You haven't said just what it is about Carol that's turning you off, aside from the way it sounds with Ruby. Perhaps it's the rhythm: Your ear craves another syllable after "Carol," but you've already said you don't care for Caroline or Carolyn.
Or maybe the pairing of two word names is causing your discomfort. In either of those cases, a second middle name, either before or after Carol, could help. How about a trio like Ruby Elizabeth Carol or Ruby Carol Jane?
Many parents who are drawn to this style of name run into this problem. Today's fashionable surnames for boys almost all end in –n and –r. That gets repetitive as your family grows. And then you have the added complication of a surname starting with R.
To preserve the style of Easton but break out of the ends-with-N pattern, there are a couple of other groups of surname-style names with different ending sounds to try.
–Ready for a Change
I wish I could start by giving you a hug! I also wish I knew if you have a particular reason to believe your parents would get mad at this request. Are they prone to anger? Or is it possible that you are torturing yourself unnecessarily by imagining the worst? Could your anxiety be playing a role?
Many kids your age are hesitant to talk honestly with their parents. And yes, some parents fly off the handle easily, or are too controlling. But many would love to help if their kids would confide in them. They are well-meaning and want you to be happy.
–Still Love Eleanor
Sure, you could use Laney as a nickname for Eleanor! Parents have lots of leeway when it comes to pairing up names and nicknames. I think a lot of people will really like the combination of old-fashioned Eleanor with more contemporary Laney.
You could consider Elle or Ella as nicknames for Eleanor, but those might be too close to Ellie. Or you could use the full Eleanor and skip the nicknames altogether.
It makes perfect sense that parents who love Freya would also be drawn to Thora—and not, as you point out, just because they face the twilight of the gods together. Both names are short and impactful, clearly feminine but full of brisk, strong sounds, and contain a mix of soft and harsh elements. They fit together beautifully without rhyming or obvious repetition. Their shared Scandinavian heritage is a point of obvious union, but no more remarkable than a pair of sisters named Francesca and Gabriella or Bernadette and Jacqueline.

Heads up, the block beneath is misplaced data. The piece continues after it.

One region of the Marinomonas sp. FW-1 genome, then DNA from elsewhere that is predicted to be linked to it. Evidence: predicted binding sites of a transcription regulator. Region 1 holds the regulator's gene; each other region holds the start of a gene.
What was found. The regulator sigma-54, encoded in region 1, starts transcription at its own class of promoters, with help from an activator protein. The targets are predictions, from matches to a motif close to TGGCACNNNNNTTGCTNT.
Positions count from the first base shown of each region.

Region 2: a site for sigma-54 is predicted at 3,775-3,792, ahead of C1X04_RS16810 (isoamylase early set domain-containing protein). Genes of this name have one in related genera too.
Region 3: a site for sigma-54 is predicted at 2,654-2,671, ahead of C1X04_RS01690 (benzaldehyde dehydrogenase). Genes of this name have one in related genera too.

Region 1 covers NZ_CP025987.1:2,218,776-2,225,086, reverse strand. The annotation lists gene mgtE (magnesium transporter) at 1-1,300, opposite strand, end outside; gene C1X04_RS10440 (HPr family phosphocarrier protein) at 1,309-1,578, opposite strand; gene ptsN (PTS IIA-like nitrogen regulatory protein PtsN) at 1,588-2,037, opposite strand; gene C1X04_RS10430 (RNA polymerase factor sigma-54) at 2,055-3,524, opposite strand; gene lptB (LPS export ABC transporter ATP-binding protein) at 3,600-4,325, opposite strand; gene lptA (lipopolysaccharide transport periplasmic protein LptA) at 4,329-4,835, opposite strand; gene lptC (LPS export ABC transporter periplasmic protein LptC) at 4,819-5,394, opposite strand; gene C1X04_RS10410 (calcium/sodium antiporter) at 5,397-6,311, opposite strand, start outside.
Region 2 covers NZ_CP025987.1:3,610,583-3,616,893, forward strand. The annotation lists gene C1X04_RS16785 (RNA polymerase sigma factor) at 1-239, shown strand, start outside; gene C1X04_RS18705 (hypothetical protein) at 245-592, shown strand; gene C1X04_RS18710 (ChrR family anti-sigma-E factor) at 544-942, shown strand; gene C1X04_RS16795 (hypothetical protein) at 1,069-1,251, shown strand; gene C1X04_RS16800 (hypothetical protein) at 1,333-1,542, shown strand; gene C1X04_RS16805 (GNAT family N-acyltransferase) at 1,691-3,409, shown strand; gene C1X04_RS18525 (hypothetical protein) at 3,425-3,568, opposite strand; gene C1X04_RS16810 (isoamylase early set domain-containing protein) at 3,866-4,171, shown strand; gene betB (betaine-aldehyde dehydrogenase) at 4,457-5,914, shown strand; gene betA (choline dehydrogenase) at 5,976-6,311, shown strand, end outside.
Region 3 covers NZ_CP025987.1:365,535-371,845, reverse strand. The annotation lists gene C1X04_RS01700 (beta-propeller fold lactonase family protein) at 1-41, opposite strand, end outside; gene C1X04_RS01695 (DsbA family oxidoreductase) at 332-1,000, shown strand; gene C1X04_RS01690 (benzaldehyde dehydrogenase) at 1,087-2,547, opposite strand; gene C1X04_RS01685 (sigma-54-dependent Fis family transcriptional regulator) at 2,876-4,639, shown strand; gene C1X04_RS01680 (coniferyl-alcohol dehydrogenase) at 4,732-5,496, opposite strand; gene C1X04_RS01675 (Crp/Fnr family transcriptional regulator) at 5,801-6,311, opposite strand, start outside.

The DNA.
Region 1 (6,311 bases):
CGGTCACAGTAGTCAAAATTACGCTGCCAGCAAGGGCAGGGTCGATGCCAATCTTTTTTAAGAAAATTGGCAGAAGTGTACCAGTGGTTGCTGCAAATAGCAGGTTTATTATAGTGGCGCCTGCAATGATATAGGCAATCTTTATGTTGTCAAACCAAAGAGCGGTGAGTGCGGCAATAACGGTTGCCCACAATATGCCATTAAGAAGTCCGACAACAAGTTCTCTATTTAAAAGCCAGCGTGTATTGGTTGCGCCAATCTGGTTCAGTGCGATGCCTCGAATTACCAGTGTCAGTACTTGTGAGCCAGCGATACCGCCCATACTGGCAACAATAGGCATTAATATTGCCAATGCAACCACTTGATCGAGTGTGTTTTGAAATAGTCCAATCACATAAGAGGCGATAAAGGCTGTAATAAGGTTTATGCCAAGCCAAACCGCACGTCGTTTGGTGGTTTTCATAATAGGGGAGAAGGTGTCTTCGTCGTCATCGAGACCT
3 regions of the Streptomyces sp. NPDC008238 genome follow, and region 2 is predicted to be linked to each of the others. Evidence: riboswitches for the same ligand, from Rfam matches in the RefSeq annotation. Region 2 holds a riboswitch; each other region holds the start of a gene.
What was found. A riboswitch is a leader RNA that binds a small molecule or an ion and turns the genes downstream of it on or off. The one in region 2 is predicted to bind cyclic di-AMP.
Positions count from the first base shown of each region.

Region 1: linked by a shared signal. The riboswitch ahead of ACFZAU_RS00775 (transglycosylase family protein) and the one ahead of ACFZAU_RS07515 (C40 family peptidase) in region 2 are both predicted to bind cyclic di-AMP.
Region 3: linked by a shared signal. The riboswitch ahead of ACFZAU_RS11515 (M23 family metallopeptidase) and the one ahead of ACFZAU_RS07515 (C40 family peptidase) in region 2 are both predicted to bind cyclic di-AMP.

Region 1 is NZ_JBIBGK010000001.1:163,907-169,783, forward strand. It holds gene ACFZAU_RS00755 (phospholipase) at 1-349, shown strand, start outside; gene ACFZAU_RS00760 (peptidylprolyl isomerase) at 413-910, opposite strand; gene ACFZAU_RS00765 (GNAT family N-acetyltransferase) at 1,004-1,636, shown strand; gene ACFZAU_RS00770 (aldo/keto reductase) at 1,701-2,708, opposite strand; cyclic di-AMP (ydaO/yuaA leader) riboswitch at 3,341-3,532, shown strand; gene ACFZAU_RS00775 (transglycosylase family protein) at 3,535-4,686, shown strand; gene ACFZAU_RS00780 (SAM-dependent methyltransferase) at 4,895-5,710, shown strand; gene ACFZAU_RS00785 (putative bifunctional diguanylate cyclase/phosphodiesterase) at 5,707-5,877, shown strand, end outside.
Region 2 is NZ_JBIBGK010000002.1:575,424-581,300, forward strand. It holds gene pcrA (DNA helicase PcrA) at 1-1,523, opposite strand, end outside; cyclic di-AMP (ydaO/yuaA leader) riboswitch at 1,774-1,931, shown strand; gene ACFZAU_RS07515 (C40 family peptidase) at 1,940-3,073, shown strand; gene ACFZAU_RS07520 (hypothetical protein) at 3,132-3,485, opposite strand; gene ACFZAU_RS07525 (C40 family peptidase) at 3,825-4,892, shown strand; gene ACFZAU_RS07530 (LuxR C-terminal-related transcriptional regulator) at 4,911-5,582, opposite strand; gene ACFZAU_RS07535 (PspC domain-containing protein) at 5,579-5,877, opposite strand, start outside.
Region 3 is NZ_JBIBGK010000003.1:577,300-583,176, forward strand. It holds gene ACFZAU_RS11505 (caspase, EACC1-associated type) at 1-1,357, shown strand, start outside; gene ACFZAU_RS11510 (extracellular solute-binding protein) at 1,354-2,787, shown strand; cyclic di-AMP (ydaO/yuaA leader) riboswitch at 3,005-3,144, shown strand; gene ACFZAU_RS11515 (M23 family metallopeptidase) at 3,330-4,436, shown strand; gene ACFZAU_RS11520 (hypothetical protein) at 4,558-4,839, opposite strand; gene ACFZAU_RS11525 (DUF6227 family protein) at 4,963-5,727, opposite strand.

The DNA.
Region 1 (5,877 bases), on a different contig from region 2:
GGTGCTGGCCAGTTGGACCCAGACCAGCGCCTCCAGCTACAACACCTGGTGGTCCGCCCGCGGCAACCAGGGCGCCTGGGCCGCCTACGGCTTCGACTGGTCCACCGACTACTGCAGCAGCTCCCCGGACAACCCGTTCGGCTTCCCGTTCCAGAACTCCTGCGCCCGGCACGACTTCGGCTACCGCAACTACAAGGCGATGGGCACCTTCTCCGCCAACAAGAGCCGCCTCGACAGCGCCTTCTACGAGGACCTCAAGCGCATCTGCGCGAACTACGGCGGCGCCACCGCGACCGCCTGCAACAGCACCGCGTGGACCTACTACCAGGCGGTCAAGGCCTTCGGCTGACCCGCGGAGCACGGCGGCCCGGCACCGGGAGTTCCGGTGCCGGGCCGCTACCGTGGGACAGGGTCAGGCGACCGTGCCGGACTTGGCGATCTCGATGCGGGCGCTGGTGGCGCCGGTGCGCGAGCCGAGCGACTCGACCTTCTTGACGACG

While it's tricky to pin down, "Leena" (as in Lena Horne or Lena Dunham) is much more frequently used in the U.S. and Canada, while "Layna" is standard in Europe and Australia. So if you live in North America, you could use the "more common here" argument to break the tie in your favor.
I do think it's a problem. A cultural connotation that links a pair of names is hard to shake, even decades after the fact. "Amos 'n' Andy" went off the air in 1960—likely well before you were born—yet you know about it, and it comes to mind right away when you hear the similar-sounding combo of Amos and Annie. Each name is just fine on its own, but put them together and you have an issue.
In the United States today, Fox would be a bold choice. It would come across as a bit uncommon, as you prefer, but also as appealing to many with its confident sound and origin in a nature word. Short, brisk word names are on the rise, and Fox fits right in with them.
For me, the symbolism of naming our girls after our mothers is more important than loving the name itself, but my husband feels the opposite: Why give your child a name that you don't like, even if it is your mom's name? Do I try to convince him, or do we start over and give up using my mom's name?
–Mom in a Middle-Name Muddle
Your question made me think of President George W. Bush’s twin daughters Jenna and Barbara, each named after a grandmother (they even got the grandmothers' surnames, Welch and Pierce, as middle names). Stylistically, the names are quite different, but as you point out, their symbolism can outweigh the style difference and make them a cohesive set.
But your husband has a point too. He doesn't want to feel locked into a name choice because of the symbolism. I don't believe either of you should try to badger the other into making a choice you don't feel good about.
–Mama Needs Advice
By "two-vowel," do you mean starts and ends with a vowel, like Enzo does? If so, that's a fun challenge for us to take on. Enzo is an Italian name (a shortening of Lorenzo) that has actually topped the charts in France, giving it a strong European vibe.